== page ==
>> gilroy police investigating a shooting that killed a sacramento man and left another person wounded. police say the two victims were riding in a car on wednesday evening when it was sprayed with bullets near monterey street. no arrests have been made. down in l.a. county, police are investigating a rash of black friday smash and grabs. one of them a home depot robbery in lakewood. the other a high end heist in los angeles. the lapd declared a city wide tactical alert last night after a a large group robbed the store on melrose avenue. police say the robbers used pepper spray, six smash and grabs happened in different neighborhoods. and in the city of lakewood, police say up to ten people targeted a home depot. making off with hammers and sledge hammers and just the sort of thick you would use to smash windows to get into stores. a live look now union square bustling with holiday shoppers and with police. security has been tight in the shopping center all week long. following a smash and grab at
the louie view vuiton store there. shoppers young and old took to the stores to buy holiday gifts. >> so far it's pretty nice. the weather is beautiful. people seem to be nice. you know. kind of crowded. which is good. last year there was no crowds. >> happening tomorrow in honor of the first day of hanukkah. 46-year-old tradition continues this weekend in union square. the celebratory lighting of the 25-foot menorah will happen tomorrow. the lighting scheduled for 4:45. but the free event begins at 2:00. it is small business saturday at a lot of stores across the bay area. they're still coming out of the losses they saw last year because of the pandemic. sean is in burrling game with a look at how business there along broadway is getting a big boost. >> popery is a store specializing in american crafts made by artists across the country. it's one of many stores that
have called the broadway district home for more than 20 years. >> they always really want to support this neighborhood, broadway is a strong community. and they like their local businesses. >> supply chain issues have made it hard for the owner to get all the items he wanted for the holiday season. but he's grateful to have a store full of unique pieces bringing people back this year. they support us. we support them. and it's always been a great relationship. >> other businesses who anchored this shopping street and helped it grow into a destination say struggles beyond covid remain. there's definitely after effects of last year. and of course the challenge for small businesses competing with online companies. >> customers shopping here today say they were encouraged to spend more on small business saturday. they believe these stores are the backbone of the country. >> i think now more than ever, it's important to support small businesses. >> while these businesses have their own individual needings,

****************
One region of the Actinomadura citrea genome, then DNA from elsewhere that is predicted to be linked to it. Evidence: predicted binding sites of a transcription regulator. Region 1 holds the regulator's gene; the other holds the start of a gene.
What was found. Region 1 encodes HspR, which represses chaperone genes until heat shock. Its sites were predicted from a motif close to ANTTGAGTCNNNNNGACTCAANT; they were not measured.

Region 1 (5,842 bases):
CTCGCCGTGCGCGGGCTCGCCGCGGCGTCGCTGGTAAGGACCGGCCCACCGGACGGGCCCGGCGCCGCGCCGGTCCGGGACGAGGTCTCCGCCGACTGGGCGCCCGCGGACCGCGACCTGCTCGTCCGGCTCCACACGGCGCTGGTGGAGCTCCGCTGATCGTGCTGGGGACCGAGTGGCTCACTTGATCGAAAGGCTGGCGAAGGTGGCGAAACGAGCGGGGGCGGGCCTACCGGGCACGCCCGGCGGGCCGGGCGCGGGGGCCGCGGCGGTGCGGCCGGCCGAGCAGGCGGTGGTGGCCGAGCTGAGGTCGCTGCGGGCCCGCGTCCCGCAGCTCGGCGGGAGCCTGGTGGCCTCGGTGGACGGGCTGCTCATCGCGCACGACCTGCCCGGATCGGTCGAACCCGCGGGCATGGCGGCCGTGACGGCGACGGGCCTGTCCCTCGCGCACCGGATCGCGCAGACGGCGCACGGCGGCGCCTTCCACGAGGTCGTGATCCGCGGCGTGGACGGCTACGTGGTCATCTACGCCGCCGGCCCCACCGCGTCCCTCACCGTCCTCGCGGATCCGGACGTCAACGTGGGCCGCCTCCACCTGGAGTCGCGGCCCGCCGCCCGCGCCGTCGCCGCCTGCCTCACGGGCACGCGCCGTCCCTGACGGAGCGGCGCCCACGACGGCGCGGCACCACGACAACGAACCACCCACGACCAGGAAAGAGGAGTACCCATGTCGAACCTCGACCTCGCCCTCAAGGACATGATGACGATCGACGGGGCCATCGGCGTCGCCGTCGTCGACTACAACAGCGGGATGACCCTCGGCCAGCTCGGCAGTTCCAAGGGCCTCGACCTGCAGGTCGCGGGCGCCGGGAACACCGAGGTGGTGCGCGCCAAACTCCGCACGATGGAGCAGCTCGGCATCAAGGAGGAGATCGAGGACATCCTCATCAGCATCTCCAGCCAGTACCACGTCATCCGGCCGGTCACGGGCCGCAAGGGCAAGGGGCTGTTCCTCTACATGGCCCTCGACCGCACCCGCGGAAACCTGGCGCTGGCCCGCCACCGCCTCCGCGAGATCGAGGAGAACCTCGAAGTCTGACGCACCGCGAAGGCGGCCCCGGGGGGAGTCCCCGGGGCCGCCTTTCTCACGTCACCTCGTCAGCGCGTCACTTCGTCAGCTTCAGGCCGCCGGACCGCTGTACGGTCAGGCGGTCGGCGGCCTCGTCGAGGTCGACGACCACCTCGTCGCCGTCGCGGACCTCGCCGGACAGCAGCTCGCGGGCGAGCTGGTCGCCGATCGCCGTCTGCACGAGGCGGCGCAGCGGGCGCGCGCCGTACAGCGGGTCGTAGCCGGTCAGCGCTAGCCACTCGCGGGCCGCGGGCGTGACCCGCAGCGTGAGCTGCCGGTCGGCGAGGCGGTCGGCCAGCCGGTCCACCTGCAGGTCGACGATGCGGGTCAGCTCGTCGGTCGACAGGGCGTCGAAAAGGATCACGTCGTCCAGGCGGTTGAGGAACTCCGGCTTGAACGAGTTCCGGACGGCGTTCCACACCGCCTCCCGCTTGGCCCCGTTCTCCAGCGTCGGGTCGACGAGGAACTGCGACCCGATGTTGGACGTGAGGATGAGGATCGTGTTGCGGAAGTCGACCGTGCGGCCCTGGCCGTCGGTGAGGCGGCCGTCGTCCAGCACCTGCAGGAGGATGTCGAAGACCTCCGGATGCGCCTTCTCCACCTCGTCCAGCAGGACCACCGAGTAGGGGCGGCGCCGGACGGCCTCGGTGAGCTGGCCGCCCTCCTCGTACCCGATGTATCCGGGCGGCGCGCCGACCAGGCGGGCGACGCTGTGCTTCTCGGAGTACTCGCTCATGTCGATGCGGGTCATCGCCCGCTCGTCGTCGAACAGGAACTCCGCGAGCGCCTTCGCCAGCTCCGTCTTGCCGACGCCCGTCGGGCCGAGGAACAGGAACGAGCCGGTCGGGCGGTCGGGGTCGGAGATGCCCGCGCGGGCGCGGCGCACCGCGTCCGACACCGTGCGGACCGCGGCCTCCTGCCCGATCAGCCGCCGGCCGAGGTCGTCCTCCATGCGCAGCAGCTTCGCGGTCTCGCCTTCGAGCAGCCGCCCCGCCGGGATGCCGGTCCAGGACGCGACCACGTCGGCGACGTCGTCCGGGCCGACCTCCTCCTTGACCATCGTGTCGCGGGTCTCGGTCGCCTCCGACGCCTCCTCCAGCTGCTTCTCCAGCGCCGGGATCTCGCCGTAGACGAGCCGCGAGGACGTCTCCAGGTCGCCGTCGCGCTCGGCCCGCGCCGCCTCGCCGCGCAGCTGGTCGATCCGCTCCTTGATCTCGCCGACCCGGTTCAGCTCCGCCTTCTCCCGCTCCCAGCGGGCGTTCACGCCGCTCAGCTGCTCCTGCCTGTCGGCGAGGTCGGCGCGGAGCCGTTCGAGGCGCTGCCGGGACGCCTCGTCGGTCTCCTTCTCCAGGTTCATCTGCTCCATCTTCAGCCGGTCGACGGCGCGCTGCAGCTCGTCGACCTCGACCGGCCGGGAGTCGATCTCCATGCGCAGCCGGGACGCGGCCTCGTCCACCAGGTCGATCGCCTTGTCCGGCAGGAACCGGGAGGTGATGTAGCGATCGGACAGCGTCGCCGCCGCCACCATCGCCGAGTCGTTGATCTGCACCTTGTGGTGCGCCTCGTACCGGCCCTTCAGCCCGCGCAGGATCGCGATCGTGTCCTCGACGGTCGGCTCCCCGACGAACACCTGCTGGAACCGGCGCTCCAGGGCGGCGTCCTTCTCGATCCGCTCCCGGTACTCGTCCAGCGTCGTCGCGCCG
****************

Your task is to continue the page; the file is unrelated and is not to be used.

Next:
they see value in working together. creating a district with lots of shops to attract customers, residents near and far make a long-term investment in places like the broadway district. >> the community helps to keep us alive. it makes it so that small stores can still exist. and they add, you know, they add color and flavor to the local community. >> you can continue to support the businesses on this street by shopping local. using the choose local san mateo county app. this is a way for you to earn rewards when you buy local with the businesses located in this district. reporting in burrling game, sean chitniss. kpix 5. >> in the middle of a monumental restoration, and they need your help. they'll be donating 20% of proceeds to continue the athlete ear's rebuilding process. the event features hand crafted bay area. reators all over the ndmade goods, craft goods,
gifts, things for your mom, your friends, we even have some gag gifts here too. we're out here trying to help the community. >> by supporting local business you're supporting the community. life sized gingerbread house now on full display at the fairmont hotel in san francisco. do it every year. that's what it looks like this year. [ cheering and applause ] well done. good job. all right. thank you all. >> and still ahead at 6:00, streaming on cbsn bay area, the most stunning rescue operation that we have seen in months. that's a horse flying in the air. what it took to get side county and another unusual bay area rescue that forced san
francisco fire crews to get creative. the local 16-year-old who turned a six-figure profit from creating his own start up. and from the strange occupation bureau. >> a doodle bugger. i've never had this business. why napa valley farmers are relying on a centuries old technique to find water. we're going to need more like that guy. looking at the long range forecast, there's no rain, it was great we had this wonderful weather for the weekend. but looking ahead to the seven- day. there are a lot of 70s. and sunny to be seen. we'll talk about what that means for a long range forecast, coming